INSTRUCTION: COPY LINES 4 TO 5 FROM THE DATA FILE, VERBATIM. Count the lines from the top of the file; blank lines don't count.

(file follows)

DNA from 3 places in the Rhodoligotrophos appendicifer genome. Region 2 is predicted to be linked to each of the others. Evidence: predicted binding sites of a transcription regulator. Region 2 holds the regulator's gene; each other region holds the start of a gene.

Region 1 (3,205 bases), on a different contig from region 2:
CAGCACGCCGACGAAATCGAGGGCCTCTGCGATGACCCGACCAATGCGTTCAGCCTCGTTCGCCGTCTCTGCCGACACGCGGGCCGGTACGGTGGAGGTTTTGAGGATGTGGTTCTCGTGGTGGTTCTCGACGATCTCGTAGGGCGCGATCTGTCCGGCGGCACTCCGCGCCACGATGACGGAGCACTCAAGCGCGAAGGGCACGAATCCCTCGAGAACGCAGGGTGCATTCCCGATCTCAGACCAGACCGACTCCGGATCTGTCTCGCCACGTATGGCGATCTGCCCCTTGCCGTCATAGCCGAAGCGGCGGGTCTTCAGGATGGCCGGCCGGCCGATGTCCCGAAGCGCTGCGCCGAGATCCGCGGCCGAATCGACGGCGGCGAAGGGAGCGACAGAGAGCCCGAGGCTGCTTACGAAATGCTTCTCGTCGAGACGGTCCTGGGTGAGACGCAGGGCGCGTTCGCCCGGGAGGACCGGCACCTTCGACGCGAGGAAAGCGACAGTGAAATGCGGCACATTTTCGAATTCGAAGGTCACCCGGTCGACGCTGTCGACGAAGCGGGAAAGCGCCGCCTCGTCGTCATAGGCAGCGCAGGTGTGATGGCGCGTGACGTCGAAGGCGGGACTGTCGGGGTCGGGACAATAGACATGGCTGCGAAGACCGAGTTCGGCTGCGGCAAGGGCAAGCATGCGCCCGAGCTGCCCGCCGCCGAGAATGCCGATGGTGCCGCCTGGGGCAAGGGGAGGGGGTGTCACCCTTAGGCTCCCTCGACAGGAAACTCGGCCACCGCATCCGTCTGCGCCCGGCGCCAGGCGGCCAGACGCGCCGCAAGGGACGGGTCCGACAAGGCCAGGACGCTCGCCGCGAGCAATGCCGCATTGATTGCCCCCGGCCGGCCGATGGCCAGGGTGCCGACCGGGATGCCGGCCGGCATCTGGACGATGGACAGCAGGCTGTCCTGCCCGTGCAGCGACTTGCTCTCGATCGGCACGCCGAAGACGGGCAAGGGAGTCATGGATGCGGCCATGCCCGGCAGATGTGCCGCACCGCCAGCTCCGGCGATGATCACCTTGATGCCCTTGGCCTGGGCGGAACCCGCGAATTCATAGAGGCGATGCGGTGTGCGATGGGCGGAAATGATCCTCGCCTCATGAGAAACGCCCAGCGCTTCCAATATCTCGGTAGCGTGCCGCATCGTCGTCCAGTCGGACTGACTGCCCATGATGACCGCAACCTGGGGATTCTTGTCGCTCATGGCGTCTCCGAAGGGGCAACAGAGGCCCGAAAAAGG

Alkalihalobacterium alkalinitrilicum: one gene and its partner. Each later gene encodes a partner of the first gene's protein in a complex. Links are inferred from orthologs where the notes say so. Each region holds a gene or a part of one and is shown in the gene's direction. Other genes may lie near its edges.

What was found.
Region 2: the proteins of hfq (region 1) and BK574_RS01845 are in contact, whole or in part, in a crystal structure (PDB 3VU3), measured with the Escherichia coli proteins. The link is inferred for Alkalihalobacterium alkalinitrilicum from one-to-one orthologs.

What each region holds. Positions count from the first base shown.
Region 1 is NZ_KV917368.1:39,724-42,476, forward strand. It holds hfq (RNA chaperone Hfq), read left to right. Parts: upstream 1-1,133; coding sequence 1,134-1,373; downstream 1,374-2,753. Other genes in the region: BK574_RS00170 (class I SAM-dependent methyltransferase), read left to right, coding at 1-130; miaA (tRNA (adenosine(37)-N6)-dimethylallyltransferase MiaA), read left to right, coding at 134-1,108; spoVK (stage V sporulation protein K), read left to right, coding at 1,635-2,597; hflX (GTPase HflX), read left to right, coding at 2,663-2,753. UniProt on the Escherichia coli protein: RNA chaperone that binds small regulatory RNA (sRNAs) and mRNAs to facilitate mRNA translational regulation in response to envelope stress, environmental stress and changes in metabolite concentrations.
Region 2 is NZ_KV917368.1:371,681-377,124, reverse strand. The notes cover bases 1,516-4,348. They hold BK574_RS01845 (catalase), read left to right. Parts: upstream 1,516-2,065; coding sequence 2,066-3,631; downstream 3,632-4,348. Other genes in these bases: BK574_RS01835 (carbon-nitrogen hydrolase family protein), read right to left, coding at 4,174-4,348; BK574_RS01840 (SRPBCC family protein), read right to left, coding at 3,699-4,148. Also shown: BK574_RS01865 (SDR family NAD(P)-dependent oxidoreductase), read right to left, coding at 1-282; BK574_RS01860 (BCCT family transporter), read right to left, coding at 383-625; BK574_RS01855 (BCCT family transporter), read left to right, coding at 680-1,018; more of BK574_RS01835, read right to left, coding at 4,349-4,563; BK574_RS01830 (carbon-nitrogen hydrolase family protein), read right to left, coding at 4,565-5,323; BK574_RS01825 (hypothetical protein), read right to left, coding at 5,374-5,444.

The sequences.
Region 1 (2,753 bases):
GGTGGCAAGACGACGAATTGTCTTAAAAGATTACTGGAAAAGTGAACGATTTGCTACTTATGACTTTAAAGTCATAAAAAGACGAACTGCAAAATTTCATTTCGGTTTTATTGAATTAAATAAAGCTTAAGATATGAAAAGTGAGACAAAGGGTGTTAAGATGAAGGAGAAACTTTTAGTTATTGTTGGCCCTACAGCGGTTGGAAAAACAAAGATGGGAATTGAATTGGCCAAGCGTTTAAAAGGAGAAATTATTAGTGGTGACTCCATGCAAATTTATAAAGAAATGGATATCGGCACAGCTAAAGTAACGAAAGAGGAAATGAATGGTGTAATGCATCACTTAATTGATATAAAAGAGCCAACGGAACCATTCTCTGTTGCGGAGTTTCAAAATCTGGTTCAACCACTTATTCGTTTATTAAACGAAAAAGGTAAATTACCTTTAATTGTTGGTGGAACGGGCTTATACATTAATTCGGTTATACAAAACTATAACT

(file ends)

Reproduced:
Alkalihalobacterium alkalinitrilicum: one gene and its partner. Each later gene encodes a partner of the first gene's protein in a complex. Links are inferred from orthologs where the notes say so. Each region holds a gene or a part of one and is shown in the gene's direction. Other genes may lie near its edges.

What was found.